So, Ivan tries to spend as much of his time as he can with Gerasim – something which gives him the opportunity to see, for once, the things as they are.
And they are not shiny!
One night, tormented by pain, Ivan looks back upon his life and realizes that he hadn’t lived that much differently from the “false” people who he currently hates:
Can it be that I have not lived as one ought?" suddenly came into his head. "But how not so, when I've done everything as it should be done?Should.
A frightening word.
According to whom, Ivan?
Who’s to say how you should live your life?
The Death of Ivan Ilych EpilogueThe realization anguishes Ivan right until the last day of his life when he is finally able to make the distinction between what it means to live a false life (like him and the rest of his family) and an authentic life (like Gerasim).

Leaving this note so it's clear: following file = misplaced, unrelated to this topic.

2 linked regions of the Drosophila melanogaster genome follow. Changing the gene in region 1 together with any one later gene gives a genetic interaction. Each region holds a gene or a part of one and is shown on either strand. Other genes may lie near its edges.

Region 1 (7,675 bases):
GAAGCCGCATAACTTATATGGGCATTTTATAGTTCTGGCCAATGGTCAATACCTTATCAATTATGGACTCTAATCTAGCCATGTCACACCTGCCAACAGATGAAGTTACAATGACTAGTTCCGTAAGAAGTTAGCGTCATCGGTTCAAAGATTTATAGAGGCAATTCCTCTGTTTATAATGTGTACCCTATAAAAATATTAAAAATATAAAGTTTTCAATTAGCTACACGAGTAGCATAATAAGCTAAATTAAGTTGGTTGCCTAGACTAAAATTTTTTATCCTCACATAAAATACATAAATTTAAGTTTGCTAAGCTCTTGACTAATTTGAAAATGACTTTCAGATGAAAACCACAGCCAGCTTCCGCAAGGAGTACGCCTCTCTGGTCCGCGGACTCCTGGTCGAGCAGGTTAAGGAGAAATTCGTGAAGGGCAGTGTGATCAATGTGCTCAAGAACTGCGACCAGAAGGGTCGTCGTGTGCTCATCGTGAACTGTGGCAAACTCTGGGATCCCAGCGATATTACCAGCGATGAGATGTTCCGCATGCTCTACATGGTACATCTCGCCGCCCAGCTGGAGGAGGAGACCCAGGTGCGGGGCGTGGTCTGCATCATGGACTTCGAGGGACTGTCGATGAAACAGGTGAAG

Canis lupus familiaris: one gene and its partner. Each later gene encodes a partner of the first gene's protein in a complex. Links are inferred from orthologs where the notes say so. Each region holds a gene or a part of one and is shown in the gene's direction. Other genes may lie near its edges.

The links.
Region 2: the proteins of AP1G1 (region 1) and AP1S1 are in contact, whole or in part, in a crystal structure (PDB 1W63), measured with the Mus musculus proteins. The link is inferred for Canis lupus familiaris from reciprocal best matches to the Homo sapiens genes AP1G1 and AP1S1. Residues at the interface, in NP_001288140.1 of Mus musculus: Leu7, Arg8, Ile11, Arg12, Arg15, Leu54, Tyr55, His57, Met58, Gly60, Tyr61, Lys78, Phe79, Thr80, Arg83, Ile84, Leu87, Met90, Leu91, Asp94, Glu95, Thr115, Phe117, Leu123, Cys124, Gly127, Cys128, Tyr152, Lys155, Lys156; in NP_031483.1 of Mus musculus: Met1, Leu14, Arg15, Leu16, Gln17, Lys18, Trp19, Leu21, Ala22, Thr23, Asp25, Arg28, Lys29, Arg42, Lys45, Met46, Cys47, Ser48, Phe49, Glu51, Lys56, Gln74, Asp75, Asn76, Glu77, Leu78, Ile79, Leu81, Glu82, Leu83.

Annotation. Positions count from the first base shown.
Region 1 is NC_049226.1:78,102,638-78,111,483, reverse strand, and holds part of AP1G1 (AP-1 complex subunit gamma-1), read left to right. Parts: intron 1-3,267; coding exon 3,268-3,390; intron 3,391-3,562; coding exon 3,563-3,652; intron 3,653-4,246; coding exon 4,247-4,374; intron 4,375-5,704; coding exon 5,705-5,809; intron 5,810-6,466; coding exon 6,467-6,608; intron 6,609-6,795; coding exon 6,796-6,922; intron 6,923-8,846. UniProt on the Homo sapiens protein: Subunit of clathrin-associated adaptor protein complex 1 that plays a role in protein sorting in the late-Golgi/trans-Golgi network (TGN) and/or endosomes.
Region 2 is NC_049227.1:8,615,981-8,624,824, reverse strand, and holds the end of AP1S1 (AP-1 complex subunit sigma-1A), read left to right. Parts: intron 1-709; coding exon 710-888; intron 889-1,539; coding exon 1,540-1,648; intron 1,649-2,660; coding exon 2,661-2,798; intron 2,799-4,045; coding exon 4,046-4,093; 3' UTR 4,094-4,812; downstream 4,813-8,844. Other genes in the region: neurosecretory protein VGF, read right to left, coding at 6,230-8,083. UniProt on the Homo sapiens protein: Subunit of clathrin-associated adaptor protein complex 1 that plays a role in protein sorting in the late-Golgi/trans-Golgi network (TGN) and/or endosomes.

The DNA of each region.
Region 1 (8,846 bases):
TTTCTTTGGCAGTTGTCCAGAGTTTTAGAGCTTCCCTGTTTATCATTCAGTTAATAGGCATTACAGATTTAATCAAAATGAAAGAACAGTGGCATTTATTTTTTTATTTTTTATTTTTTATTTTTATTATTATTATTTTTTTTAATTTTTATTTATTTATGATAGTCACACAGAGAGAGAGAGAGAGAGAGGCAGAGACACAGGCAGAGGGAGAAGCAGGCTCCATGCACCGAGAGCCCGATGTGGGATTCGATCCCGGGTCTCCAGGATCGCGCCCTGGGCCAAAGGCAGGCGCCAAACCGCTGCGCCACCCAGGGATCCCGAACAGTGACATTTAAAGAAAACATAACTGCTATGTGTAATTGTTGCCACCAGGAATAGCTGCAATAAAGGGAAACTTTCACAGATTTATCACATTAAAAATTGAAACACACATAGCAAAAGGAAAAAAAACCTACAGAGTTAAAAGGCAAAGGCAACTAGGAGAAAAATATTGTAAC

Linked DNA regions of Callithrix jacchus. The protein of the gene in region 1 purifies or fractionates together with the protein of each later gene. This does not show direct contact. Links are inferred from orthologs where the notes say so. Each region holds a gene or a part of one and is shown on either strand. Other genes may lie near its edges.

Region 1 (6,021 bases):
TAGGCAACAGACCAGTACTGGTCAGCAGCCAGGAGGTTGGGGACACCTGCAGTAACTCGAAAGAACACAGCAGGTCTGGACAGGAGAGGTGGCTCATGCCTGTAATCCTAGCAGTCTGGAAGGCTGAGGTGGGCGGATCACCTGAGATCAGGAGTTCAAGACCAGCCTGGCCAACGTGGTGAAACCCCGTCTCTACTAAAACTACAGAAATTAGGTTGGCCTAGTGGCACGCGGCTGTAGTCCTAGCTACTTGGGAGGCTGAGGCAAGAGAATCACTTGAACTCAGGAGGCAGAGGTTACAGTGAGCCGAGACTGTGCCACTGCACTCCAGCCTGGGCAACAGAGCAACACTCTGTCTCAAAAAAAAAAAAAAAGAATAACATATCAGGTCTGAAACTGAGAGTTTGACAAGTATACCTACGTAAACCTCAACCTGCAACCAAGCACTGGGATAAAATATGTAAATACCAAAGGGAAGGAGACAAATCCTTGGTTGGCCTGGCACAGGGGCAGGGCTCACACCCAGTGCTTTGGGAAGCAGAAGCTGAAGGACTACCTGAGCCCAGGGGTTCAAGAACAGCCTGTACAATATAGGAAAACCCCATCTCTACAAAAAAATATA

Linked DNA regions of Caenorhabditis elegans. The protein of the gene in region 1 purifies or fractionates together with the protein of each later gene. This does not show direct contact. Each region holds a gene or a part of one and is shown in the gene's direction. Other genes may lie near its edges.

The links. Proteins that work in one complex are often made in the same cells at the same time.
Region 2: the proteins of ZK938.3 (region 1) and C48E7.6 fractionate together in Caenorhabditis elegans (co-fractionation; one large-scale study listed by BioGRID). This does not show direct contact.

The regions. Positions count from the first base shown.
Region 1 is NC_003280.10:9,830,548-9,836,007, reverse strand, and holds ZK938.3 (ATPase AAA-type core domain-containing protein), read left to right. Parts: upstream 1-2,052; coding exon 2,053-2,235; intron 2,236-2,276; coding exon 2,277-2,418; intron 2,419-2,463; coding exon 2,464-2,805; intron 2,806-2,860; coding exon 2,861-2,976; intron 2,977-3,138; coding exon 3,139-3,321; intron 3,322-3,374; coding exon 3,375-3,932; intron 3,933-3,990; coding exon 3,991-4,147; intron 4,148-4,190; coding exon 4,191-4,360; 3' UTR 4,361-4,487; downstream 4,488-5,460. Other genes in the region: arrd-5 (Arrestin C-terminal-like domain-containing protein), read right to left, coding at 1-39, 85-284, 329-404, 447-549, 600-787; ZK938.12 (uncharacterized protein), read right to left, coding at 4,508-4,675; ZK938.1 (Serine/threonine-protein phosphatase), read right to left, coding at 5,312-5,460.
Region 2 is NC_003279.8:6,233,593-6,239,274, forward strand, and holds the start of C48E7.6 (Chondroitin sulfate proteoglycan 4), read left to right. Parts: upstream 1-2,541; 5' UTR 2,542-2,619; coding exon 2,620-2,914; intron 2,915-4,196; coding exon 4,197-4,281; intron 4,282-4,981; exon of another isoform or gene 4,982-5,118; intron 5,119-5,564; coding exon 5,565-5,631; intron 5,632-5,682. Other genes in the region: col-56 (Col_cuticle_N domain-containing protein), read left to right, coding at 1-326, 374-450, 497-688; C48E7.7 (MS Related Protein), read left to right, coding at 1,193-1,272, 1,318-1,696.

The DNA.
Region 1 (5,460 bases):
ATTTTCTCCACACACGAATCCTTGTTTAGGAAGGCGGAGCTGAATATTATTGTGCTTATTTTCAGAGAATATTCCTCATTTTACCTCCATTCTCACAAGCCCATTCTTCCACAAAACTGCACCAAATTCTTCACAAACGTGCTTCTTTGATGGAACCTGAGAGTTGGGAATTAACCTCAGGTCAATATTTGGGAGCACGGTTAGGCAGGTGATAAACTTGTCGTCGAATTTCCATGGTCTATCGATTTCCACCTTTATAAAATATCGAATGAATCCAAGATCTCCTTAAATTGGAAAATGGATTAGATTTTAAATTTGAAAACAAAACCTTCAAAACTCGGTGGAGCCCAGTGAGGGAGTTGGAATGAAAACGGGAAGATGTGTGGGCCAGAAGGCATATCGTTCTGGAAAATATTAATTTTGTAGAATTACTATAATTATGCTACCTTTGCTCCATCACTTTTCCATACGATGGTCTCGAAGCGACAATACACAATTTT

Put simply, in a false life, there’s a lot of “I”-s and “getting what I want”-s; in an authentic life, there’s nothing but compassion and sympathy.
For once, that’s exactly what Ivan feels.
His son Vasya kisses his hand, and he feels as if a stone has been lifted from his chest. Suddenly in the presence of a bright light, Ivan looks around him and starts thinking about how much of a burden he has been to his family.
His death will be both his and their salvation.
With joy, he dies.
And, just like John Donne once sang, moments before him, death dies as well:
He sought his former accustomed fear of death and did not find it. "Where is it? What death?" There was no fear because there was no death.
In place of death there was light.
So that’s what it is!" he suddenly exclaimed aloud. "What joy!